According to statistics, 20% of businesses will fail in their first year and 60% will kick the bucket within three years. Ouch. That’s not a very encouraging statistic. What causes so many small businesses to fail within those first few years? And is there any way to avoid those failures and make sure that your small business ends up on the happier side of those statistics?
Looking through the data we were able to determine the top 10 reasons why small businesses fail. By reading through these reasons, you can have a better understanding of what to do (and what not to do) to ensure that your business is successful.
They Didn’t Look To See If There Was A Need
Sometimes, people are so passionate about an idea for a business that they don’t research to make sure that there is a need for the product or service that they’re offering. If there isn’t a market for your product or service, it doesn’t matter how much time and energy you sink into the business, it won’t take off.
They Didn’t Have A Business Plan
One of the most important things you can do before you start your business is to create a strategy for success. Your business plan will include your target demographic, marketing plan, financial and growth projections, current and future staffing needs, competitor analysis, and a clear understanding of your financial needs. Make sure that you put a lot of research and effort into your business plan. It will be your compass that will guide you through the stormy seas of small business startups.
They Didn’t Seek Reviews
Reviews are crucial to every small business. Customers’ habits have evolved with technology. Research shows that 91% of people regularly read online reviews. Online reviews are becoming equally important as word-of-mouth as studies show that 85% of people trust online reviews just as much as they trust personal recommendations. Consumers are taking to the internet to research businesses before hiring or buying.
It’s important to connect with your clients/customers and ask them to write a review. Many won’t even think about writing a review without a prompt but would be happy to do so. You can send out reminder emails, have cards with a QR code that get slipped in with the final bill, or become part of your goodbye.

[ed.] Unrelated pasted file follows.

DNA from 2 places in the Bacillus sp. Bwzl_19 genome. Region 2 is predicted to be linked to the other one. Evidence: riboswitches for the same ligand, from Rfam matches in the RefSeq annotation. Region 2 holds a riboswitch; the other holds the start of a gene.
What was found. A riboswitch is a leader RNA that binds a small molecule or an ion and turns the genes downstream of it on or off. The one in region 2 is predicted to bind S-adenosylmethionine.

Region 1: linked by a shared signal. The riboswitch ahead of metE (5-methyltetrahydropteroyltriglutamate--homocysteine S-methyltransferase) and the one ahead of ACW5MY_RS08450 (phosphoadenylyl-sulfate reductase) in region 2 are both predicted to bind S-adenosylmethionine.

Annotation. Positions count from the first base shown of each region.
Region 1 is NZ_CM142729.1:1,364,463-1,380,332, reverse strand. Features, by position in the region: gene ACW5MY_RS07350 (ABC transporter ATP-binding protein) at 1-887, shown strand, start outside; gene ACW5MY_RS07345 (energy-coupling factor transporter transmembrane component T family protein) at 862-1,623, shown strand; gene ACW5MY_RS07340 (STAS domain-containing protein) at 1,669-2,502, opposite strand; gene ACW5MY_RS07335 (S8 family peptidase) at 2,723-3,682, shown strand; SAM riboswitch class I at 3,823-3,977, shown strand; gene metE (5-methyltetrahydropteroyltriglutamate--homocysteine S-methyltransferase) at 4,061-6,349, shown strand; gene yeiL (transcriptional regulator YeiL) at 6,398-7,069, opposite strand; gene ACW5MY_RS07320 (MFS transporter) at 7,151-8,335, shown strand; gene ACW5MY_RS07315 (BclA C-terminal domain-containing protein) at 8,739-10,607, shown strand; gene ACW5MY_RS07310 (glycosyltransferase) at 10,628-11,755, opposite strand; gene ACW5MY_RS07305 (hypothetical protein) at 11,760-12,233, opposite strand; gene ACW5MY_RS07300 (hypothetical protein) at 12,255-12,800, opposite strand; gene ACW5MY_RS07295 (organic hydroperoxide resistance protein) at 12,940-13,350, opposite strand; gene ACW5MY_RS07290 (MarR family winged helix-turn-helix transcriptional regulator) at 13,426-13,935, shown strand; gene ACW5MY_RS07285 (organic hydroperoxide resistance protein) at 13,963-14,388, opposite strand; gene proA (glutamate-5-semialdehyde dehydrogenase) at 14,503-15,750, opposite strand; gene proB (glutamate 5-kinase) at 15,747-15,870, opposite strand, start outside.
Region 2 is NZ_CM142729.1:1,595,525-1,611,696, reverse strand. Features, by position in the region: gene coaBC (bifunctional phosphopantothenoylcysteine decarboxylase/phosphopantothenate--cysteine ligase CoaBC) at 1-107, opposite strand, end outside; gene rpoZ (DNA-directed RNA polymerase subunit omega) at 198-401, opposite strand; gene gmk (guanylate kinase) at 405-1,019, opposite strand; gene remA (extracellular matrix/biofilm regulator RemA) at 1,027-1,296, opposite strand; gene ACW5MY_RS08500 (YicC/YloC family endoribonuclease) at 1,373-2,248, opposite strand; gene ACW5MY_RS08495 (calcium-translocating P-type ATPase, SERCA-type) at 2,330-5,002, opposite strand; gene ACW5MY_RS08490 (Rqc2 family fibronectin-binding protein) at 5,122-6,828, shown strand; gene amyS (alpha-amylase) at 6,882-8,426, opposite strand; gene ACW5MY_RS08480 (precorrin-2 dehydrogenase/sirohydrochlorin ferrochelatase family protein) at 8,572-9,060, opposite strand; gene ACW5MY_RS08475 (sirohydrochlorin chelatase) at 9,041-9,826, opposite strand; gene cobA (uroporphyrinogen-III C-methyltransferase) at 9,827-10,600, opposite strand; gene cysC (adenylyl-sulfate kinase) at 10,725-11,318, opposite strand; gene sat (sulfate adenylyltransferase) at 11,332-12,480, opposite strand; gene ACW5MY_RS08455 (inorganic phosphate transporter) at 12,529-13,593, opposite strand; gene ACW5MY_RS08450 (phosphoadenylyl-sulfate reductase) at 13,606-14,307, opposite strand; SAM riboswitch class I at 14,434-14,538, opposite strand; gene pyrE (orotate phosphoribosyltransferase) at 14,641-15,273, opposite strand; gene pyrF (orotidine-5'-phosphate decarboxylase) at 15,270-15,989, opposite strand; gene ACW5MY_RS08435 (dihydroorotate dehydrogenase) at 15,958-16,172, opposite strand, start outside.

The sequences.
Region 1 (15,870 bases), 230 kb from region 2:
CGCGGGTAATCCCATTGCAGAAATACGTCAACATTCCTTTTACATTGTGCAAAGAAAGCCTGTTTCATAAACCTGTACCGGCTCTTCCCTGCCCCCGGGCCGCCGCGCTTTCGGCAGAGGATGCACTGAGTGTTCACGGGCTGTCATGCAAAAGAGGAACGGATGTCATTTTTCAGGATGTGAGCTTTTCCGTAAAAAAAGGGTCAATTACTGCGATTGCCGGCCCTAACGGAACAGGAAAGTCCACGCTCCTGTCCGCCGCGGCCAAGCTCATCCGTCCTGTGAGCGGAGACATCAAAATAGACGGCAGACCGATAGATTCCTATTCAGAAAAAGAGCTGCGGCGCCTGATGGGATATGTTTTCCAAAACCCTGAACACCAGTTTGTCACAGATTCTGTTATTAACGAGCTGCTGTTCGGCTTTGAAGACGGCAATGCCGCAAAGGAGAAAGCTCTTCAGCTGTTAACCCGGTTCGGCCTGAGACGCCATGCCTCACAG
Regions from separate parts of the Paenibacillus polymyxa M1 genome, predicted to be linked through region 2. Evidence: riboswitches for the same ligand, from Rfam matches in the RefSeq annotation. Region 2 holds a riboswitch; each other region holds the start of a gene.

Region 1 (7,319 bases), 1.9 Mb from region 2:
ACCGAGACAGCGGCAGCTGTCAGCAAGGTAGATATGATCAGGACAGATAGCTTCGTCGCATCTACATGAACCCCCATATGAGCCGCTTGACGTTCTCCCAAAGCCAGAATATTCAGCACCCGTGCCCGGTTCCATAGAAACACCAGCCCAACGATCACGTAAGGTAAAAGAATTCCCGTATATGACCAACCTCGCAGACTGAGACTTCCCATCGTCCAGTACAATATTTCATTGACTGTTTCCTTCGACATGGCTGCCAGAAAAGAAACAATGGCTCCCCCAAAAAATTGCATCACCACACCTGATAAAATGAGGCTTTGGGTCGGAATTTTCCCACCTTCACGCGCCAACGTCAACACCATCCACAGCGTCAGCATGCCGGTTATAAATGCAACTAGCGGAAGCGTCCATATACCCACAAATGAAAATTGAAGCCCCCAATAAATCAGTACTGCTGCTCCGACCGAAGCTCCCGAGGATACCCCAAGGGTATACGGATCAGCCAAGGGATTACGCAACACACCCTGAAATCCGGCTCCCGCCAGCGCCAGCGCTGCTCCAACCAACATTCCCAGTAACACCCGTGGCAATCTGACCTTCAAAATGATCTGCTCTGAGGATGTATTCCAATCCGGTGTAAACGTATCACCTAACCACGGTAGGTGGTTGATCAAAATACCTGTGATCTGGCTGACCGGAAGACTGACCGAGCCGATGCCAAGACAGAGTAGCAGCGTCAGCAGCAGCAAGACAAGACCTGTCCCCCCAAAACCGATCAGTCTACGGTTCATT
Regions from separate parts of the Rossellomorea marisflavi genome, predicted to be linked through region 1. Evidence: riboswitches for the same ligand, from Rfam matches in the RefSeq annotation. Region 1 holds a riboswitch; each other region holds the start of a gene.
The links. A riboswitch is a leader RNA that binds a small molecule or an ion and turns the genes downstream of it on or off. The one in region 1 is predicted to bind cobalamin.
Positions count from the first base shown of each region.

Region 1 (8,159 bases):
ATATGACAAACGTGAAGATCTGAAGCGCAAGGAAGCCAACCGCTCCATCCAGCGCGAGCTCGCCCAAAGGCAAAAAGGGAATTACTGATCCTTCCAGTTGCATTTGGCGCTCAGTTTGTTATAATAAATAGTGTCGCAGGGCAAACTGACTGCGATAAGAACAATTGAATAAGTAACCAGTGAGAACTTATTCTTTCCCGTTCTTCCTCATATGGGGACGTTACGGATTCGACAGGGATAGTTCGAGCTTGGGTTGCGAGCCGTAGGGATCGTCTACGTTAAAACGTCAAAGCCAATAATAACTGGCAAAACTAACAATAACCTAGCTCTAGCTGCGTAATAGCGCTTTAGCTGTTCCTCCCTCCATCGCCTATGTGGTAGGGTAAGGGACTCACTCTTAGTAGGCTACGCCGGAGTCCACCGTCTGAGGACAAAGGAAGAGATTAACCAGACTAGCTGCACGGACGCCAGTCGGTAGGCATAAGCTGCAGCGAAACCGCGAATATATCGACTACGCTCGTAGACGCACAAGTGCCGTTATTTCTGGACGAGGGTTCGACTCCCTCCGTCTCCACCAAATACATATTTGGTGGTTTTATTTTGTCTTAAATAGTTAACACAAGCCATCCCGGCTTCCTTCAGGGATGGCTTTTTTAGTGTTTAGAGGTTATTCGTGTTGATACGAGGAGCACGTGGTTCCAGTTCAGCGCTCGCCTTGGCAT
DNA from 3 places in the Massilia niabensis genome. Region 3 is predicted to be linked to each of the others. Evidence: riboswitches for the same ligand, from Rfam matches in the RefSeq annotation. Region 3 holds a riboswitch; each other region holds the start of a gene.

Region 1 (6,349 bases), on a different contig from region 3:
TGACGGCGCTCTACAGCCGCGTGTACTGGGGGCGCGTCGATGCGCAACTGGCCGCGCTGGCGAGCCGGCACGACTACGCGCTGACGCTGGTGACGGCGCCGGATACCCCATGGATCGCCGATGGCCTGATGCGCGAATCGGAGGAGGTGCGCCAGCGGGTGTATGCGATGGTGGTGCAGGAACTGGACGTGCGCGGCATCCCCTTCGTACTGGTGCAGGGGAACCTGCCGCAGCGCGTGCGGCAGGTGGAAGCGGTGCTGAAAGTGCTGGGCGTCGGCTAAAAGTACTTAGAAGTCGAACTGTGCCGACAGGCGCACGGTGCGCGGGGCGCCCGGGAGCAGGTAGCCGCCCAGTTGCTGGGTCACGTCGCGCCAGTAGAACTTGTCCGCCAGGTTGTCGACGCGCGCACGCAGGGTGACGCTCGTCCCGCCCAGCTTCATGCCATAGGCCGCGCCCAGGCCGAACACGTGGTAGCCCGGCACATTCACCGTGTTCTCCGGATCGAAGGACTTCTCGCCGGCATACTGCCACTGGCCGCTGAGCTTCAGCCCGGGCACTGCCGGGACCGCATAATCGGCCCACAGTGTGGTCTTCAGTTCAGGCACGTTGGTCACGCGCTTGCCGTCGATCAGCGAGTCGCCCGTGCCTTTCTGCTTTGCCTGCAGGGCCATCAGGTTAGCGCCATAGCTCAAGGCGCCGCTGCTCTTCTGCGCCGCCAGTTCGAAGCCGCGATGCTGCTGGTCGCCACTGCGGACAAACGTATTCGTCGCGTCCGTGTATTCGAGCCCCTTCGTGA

Not only this, but reviews will help you understand where you can improve. If your customers are giving real feedback about areas that you can improve, don’t be offended. Instead, get inspired! Listen to your customers and make changes. Customers will appreciate being heard and are likely to give you another chance.
On Locorum, all reviews come from verified customers who have actually worked with you. Leaving reviews is built into the process, so customers are encouraged to leave thoughtful reviews every time that they work with you.
They Were Not Consistent
When it comes to starting up a business, consistency is such an important habit to build. It takes time for social media, marketing, and customer acquisition to take off. You need to be consistent in your efforts to see any real growth.
Consistently doing those little things (like posting on social media, following up with reviews from clients, social listening, and exploring your analytics) will have a snowball effect. While it might feel like you’re not making a dent at the beginning, don’t give up and keep on with the consistency. It will be worth it in the long haul.
They Didn’t Hire The Right People